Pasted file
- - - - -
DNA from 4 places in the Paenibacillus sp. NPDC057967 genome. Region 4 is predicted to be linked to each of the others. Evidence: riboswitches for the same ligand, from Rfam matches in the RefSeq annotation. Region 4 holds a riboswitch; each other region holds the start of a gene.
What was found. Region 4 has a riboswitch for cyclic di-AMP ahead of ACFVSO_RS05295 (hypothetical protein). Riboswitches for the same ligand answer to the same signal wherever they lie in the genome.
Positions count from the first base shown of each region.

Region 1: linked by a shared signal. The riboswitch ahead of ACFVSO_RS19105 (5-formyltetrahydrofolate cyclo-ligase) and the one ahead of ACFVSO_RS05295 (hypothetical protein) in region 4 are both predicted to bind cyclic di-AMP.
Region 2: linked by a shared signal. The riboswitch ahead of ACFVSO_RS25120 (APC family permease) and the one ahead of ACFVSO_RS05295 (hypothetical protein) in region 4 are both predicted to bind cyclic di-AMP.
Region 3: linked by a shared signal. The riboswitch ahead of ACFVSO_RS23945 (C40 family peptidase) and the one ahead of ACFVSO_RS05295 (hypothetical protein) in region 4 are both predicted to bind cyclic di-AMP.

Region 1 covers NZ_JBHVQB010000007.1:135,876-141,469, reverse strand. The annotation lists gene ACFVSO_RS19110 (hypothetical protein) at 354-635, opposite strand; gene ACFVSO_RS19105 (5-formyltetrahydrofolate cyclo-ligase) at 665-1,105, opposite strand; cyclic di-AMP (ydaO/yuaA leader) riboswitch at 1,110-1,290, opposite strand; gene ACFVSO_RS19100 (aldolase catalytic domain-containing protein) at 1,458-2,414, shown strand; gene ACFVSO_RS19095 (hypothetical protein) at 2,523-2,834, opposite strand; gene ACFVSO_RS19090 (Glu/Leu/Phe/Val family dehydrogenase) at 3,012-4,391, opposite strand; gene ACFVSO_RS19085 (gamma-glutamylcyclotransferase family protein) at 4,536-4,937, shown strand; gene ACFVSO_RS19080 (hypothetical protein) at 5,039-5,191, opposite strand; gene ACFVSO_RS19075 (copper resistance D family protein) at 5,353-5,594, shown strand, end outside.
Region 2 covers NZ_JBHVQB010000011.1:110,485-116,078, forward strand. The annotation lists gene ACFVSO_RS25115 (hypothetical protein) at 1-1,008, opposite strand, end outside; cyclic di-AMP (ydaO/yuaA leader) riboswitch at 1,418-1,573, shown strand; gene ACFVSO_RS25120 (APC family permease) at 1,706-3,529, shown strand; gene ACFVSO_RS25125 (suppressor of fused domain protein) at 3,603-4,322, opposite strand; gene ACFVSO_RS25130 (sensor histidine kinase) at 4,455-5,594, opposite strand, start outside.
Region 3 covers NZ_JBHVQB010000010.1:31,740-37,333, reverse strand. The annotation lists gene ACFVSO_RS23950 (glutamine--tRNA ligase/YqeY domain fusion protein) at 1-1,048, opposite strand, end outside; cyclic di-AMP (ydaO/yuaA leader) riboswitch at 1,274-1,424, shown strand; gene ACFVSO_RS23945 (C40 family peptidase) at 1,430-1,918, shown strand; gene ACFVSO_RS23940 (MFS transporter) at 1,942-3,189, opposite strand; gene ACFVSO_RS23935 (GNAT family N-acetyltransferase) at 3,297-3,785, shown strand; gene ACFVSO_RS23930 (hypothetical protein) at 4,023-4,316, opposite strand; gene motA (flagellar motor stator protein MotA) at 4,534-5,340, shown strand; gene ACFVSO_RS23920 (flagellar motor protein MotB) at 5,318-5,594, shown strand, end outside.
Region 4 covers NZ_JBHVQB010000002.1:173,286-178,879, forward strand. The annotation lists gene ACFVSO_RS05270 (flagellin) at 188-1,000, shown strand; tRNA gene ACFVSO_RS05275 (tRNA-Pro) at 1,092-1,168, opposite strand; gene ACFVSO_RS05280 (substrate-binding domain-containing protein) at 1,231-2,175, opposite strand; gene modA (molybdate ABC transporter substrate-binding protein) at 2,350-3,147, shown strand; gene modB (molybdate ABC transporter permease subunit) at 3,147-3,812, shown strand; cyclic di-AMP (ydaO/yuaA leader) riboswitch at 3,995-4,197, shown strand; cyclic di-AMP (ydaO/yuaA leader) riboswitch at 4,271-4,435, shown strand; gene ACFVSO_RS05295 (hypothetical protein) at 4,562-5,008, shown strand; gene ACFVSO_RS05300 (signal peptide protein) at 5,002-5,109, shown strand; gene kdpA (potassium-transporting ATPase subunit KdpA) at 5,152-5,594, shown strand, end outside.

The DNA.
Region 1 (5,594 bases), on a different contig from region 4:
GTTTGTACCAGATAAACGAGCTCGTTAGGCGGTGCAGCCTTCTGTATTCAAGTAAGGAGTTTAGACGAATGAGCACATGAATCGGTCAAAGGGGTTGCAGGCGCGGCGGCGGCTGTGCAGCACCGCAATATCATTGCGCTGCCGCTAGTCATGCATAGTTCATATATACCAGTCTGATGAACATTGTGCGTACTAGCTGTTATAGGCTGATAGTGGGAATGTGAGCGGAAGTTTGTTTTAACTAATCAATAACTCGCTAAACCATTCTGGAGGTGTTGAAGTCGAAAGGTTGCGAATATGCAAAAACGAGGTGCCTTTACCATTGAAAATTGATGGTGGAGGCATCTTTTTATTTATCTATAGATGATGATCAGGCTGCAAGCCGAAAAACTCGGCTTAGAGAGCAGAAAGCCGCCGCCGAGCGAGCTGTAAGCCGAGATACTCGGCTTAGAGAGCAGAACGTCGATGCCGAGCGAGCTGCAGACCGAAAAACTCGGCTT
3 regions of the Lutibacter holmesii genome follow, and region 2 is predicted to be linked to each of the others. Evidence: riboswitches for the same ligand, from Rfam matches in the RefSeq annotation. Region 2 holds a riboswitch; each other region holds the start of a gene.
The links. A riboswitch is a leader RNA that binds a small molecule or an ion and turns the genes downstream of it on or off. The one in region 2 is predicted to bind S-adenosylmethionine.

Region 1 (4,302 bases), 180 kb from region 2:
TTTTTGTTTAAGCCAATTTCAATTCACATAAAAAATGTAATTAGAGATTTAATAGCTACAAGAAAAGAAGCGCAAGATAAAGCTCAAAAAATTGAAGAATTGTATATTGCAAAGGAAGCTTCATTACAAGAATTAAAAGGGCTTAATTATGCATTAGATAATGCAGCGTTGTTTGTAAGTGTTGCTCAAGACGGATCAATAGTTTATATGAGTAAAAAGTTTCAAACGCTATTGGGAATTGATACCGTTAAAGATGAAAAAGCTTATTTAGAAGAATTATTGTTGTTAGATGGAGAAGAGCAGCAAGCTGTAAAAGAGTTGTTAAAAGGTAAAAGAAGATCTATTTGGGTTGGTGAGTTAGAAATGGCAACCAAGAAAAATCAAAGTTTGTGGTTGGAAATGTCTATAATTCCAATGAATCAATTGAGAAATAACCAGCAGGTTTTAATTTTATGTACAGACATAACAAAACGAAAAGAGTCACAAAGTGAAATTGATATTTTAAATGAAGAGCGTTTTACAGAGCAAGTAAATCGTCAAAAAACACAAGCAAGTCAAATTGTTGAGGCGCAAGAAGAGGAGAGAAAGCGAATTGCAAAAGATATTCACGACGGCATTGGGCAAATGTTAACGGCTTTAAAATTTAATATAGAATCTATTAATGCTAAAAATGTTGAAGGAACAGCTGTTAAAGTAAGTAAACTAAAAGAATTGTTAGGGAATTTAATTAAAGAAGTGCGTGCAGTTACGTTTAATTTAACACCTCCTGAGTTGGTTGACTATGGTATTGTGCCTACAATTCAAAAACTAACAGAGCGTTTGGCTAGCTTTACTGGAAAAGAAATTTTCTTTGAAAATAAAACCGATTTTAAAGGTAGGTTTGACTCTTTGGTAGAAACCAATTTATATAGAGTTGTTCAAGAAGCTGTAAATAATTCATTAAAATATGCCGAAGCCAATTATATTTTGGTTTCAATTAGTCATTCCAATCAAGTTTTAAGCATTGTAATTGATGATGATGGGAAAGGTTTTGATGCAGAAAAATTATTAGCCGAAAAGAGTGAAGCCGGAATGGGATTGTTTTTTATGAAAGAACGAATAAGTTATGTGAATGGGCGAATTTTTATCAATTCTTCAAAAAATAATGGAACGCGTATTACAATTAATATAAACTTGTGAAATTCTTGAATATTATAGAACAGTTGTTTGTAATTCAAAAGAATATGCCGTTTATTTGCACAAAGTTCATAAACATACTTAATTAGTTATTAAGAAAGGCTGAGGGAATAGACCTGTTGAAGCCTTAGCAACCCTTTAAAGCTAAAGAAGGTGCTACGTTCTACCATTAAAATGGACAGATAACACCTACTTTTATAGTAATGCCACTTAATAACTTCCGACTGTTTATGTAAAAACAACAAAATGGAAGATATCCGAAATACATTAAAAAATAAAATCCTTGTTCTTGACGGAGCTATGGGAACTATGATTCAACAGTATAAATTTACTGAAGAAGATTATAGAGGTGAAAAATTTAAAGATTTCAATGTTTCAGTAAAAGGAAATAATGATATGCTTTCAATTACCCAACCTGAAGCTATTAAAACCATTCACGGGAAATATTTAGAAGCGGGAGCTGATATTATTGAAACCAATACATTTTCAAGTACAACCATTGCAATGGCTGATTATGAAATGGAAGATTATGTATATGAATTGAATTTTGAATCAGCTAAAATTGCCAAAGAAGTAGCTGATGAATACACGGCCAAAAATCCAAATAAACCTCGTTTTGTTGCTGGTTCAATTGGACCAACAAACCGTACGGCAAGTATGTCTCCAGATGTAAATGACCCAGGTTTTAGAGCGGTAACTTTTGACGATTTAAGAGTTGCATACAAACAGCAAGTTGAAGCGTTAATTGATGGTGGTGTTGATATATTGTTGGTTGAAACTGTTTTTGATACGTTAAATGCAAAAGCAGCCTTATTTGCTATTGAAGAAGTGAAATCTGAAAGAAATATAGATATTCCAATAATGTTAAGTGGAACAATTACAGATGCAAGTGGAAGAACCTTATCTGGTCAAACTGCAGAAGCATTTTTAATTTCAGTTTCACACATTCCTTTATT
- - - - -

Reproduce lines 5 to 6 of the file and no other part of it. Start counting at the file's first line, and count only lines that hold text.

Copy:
Region 2: linked by a shared signal. The riboswitch ahead of ACFVSO_RS25120 (APC family permease) and the one ahead of ACFVSO_RS05295 (hypothetical protein) in region 4 are both predicted to bind cyclic di-AMP.
Region 3: linked by a shared signal. The riboswitch ahead of ACFVSO_RS23945 (C40 family peptidase) and the one ahead of ACFVSO_RS05295 (hypothetical protein) in region 4 are both predicted to bind cyclic di-AMP.